Mental health social workers on their 57th day of strike (Photo: twitter/barnet_unison)

Barnet mental health social workers started the week on day 57 of their strike, which has been run­ning for ten months.

The strikers have been campaigning and giving out their newspaper to local resi­dents with information about their strike and the service they provide.

They are fighting their strike-breaking north London authority over a proper reten­tion and recruitment pay­ment. The strikers walked out for 27 days between Septem­ber last year and February.

This was followed by two weeks of action from 15 April. Now they plan to be out until 12 July—which means nine weeks of continuous action since 13 May. The Barnet Unison union branch has now circulated a letter to the council for the strikers’ sup­porters to sign to end the use of recruitment agency Impe­rium Solutions.

On Friday 17 May, in an email to all staff, a senior council officer announced they were going “to employ social workers to carry out work which would normally be done by our strikers”.

Unison union wrote that if this happened, the council “would be procuring the ser­vices of an employment busi­ness… and a criminal offence would be committed”.

Barnet Unison has also called out the Labour Party— claiming that its policy on Delivering A New Deal for Working People “is at odds” with the council’s actions.

“There is no place across the trade union movement for use of agency workers to break strikes,” the branch added.

Unison nationally has to keep using its weight to expose the Labour council’s strike breaking.

With Unison’s local gov­ernment conference starting this weekend, and its national conference next week, del­egates should be raising the strikers’ fight.

And they should pressure Unison to up the ante—and get more branches to support the strike.

Escalated action by other council workers and pres­sure from Unison nationally to support the strikers is the way to win this dispute.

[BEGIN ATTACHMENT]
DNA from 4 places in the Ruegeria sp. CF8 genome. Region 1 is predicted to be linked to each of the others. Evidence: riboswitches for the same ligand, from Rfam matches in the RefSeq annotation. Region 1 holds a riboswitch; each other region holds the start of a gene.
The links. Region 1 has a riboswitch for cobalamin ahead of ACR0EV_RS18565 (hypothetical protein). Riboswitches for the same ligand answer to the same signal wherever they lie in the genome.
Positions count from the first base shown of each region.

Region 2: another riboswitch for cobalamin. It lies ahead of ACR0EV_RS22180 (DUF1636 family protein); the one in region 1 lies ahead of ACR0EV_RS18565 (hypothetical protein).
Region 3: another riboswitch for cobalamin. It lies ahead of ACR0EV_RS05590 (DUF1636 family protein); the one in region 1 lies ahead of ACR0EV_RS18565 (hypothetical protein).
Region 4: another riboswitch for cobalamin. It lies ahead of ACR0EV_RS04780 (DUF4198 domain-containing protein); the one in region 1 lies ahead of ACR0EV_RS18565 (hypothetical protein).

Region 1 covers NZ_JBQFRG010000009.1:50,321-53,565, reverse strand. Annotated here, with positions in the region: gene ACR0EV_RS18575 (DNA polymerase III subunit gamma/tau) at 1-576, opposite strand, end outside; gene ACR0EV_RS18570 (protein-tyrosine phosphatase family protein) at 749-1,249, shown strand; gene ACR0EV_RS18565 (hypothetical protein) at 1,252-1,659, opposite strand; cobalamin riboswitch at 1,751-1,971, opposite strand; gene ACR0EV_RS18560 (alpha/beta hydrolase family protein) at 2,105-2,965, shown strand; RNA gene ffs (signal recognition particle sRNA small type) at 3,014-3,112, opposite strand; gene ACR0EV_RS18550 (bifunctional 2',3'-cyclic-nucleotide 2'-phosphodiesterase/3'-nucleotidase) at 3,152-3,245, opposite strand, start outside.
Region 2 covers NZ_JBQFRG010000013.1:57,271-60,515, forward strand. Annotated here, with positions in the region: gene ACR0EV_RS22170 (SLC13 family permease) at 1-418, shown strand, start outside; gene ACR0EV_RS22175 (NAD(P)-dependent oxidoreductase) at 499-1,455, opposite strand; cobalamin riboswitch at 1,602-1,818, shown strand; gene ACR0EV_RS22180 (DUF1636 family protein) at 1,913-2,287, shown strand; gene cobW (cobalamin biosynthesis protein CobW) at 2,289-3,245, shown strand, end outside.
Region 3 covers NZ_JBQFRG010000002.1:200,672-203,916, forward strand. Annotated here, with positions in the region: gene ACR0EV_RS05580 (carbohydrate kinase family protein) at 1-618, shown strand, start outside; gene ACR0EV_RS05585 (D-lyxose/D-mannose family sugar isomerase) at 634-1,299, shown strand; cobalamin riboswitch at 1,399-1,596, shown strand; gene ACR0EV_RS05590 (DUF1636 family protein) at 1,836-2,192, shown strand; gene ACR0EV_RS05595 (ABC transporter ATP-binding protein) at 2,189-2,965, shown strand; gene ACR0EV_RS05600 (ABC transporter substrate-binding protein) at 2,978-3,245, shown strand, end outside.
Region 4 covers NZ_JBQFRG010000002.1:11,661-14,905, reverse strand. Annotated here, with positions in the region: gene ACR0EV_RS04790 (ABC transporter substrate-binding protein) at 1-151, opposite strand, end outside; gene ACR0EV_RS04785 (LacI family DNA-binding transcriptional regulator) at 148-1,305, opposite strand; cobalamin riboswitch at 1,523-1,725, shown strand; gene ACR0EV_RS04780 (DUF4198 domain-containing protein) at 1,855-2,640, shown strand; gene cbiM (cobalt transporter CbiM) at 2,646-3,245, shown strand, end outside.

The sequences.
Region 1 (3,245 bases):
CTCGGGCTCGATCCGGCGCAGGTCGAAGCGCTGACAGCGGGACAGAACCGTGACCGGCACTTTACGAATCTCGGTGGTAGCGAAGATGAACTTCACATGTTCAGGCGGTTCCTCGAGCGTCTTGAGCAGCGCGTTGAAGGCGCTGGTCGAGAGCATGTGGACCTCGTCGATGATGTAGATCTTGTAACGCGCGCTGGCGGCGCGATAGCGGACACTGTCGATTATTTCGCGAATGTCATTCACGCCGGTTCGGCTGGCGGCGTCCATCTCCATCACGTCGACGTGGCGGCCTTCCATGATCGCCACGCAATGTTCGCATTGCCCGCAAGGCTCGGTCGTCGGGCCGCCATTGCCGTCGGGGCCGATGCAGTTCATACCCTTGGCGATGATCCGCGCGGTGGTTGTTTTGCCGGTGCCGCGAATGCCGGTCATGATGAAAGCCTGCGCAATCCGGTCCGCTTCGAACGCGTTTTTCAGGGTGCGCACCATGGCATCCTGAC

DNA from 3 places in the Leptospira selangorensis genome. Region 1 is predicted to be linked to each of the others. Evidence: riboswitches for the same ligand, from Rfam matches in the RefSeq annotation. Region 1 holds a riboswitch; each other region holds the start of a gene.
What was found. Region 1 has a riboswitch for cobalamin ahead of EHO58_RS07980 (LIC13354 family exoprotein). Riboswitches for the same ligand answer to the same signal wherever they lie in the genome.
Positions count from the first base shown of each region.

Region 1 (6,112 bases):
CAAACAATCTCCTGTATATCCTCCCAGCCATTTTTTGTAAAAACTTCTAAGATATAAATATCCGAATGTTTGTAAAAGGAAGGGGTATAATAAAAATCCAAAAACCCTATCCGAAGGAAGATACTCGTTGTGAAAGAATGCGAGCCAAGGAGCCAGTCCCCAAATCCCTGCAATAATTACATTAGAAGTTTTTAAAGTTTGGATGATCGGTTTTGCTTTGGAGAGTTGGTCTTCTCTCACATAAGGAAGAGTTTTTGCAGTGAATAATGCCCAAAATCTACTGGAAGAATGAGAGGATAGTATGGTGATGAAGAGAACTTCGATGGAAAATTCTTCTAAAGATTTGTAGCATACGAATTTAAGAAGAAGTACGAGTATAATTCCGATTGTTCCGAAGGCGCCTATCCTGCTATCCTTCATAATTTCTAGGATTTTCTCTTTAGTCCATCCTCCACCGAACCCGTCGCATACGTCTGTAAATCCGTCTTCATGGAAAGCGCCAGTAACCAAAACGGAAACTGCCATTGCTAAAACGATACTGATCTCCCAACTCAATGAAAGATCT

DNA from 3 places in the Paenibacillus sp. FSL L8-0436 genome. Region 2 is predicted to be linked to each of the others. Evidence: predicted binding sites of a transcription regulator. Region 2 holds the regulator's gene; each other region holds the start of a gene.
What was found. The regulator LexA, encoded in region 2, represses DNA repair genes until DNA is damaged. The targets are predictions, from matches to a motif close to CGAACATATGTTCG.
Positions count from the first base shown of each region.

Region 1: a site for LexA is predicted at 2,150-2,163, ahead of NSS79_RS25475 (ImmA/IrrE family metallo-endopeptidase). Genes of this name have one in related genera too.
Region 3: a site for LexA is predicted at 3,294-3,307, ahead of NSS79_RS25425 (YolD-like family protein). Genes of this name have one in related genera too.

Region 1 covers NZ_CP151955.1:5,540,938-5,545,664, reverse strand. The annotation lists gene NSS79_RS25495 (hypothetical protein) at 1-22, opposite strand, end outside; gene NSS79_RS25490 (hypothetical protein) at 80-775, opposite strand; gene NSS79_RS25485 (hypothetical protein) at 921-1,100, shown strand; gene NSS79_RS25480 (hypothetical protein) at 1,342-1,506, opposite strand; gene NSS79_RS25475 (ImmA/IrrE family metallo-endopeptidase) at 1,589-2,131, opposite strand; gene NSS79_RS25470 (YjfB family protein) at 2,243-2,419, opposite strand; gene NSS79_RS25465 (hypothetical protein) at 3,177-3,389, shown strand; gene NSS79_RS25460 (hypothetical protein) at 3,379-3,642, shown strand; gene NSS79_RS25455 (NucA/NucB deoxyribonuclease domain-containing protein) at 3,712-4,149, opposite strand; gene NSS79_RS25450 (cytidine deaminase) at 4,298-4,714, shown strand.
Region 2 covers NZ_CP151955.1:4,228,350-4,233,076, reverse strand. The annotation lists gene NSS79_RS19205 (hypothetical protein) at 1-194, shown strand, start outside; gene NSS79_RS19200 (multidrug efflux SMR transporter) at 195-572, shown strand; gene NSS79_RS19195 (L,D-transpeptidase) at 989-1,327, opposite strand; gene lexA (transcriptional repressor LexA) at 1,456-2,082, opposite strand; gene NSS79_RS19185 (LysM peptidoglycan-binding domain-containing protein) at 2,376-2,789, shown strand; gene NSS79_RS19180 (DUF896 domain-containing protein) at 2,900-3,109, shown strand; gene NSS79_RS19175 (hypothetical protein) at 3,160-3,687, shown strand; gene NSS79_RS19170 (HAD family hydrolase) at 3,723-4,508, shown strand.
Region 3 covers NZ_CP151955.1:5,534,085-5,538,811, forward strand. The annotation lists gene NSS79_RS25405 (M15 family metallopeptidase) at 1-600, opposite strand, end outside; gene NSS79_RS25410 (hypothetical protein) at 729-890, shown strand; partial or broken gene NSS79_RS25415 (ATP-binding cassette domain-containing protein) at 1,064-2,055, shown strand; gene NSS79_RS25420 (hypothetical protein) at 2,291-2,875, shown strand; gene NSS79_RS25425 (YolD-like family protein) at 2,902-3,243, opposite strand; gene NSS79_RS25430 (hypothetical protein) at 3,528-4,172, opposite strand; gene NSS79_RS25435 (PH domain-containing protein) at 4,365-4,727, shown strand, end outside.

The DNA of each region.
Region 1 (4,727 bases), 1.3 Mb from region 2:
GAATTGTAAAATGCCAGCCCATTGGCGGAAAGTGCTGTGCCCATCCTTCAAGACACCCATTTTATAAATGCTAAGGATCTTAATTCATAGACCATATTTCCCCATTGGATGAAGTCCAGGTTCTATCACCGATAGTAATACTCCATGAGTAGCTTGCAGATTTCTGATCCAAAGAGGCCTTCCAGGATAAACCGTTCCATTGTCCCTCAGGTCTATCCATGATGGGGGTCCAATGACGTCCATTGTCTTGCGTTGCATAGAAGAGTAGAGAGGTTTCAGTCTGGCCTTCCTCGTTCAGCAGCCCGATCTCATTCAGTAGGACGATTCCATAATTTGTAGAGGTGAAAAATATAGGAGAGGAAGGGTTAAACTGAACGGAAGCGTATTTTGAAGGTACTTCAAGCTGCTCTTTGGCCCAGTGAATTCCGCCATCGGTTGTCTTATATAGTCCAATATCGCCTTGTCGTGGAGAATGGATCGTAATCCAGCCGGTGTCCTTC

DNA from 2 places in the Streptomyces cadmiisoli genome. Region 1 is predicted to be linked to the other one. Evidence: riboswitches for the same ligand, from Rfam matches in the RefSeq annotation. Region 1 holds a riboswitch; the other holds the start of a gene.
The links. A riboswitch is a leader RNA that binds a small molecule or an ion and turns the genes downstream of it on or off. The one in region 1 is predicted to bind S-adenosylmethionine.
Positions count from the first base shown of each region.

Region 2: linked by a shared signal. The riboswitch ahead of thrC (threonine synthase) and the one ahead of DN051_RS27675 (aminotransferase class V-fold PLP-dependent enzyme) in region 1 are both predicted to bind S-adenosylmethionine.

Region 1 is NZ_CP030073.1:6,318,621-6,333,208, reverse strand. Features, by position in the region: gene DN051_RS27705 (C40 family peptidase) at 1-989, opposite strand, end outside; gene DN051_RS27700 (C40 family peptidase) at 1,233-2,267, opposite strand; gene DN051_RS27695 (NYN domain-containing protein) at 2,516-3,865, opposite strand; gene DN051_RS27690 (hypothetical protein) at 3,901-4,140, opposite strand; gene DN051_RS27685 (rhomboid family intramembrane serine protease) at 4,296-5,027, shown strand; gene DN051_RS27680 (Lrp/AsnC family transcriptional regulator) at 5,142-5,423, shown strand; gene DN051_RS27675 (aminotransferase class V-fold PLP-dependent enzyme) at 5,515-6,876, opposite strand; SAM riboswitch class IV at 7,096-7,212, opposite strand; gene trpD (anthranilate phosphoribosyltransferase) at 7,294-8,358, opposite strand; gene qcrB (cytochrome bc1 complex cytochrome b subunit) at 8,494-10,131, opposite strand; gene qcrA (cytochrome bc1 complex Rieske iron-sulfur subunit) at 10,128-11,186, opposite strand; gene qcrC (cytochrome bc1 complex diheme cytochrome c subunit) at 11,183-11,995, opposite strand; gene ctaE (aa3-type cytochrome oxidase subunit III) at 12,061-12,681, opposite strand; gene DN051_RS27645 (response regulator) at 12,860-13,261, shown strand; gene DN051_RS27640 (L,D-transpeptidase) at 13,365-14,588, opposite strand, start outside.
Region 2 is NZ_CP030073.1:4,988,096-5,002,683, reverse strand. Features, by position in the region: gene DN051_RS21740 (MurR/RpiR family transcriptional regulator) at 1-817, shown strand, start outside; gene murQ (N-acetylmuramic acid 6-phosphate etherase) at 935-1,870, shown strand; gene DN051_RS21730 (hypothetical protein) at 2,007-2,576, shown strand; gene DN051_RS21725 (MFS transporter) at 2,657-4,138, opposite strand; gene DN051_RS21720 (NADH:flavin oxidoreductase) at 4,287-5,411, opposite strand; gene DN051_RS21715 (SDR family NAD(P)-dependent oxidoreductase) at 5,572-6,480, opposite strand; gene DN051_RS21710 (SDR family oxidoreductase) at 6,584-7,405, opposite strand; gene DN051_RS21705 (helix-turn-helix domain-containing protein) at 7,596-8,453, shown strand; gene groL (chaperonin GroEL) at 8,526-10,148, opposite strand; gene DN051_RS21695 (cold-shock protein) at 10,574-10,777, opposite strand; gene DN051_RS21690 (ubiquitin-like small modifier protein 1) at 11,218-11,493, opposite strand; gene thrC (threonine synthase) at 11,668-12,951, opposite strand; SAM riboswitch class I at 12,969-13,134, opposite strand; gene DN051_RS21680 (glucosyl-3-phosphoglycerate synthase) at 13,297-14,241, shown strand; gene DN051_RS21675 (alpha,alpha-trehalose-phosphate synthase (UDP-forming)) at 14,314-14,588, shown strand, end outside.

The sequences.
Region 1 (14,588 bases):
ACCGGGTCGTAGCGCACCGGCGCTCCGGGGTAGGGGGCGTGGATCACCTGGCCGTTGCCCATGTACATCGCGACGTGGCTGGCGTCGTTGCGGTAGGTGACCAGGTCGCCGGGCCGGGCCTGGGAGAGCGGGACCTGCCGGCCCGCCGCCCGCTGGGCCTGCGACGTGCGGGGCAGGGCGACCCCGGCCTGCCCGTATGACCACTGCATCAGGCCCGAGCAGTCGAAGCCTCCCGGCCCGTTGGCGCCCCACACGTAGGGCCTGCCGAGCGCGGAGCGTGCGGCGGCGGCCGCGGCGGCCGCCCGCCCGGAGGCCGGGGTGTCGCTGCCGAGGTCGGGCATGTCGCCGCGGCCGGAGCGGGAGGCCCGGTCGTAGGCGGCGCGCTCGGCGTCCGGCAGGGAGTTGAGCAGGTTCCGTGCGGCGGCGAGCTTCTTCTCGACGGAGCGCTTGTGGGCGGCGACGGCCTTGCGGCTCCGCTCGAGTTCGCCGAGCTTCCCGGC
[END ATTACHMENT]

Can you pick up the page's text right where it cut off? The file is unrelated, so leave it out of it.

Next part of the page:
Museum strike forces bosses to pay up

PCS union members at the National Museums Liverpool (NML) have voted to accept an improved pay offer.

The workers were on strike for more than 60 days in their fight for a £1,500 cost of living payment.

This was part of the government’s pay offer for 2022/23.

The strikers’ action led to gallery closures at the Museum of Liverpool, the World Museum, the International Slavery Museum and the Maritime Museum.

It also impacted the Walker Gallery, Sudley House and the Lady Lever Art Gallery. The strike was lively with good-sized picket lines.

Workers found ways to keep their spirits throughout the long strike with fancy dress theme days.

PCS suspended strikes from 28 May to 2 June so that the NML members could vote on an offer from management.

PCS rep and branch officer Matt told Socialist Worker at the start of their action, “We look after priceless objects but the most priceless thing NML has is its staff.

“It’s time it valued us and treated us with the respect we deserve.”

Last Monday the union announced that the day before strikers had accepted an offer of a one-off £1,200 payment, two extra days’ holiday a year and a 35 percent discount in museum cafes.

PCS Liverpool Museums said on Twitter, “We are glad this dispute is now concluded with long-term benefits to our members as well as a needed cost of living payment. Solidarity!”

The strikers, with their creative and fun pickets, fought hard to stay out and win what was theirs.

Union must come up with plan to fight job cuts

Workers in universities are fighting a battle against redundancies.

At the University of Winchester, the bosses plan to cut around 40 jobs and increase the workload of the existing staff.

Angry workers headed to picket lines last Thursday. Striker Barbara Loester said she is “gutted” by the redundancy threats.

“My job is under threat and is very likely to go and this, for me, means pretty much the end of my career in Britain,” she added.

Members of the UCU union at two more universities, who are facing some of the worst cuts, have voted to strike.

The bosses at the University of Lincoln plan to cut 220 workers across the institution. This would amount to one in ten academic staff losing their jobs.

And workers at Sheffield Hallam University have also voted to strike. The bosses want to gut the university of as many as 400 professional services jobs.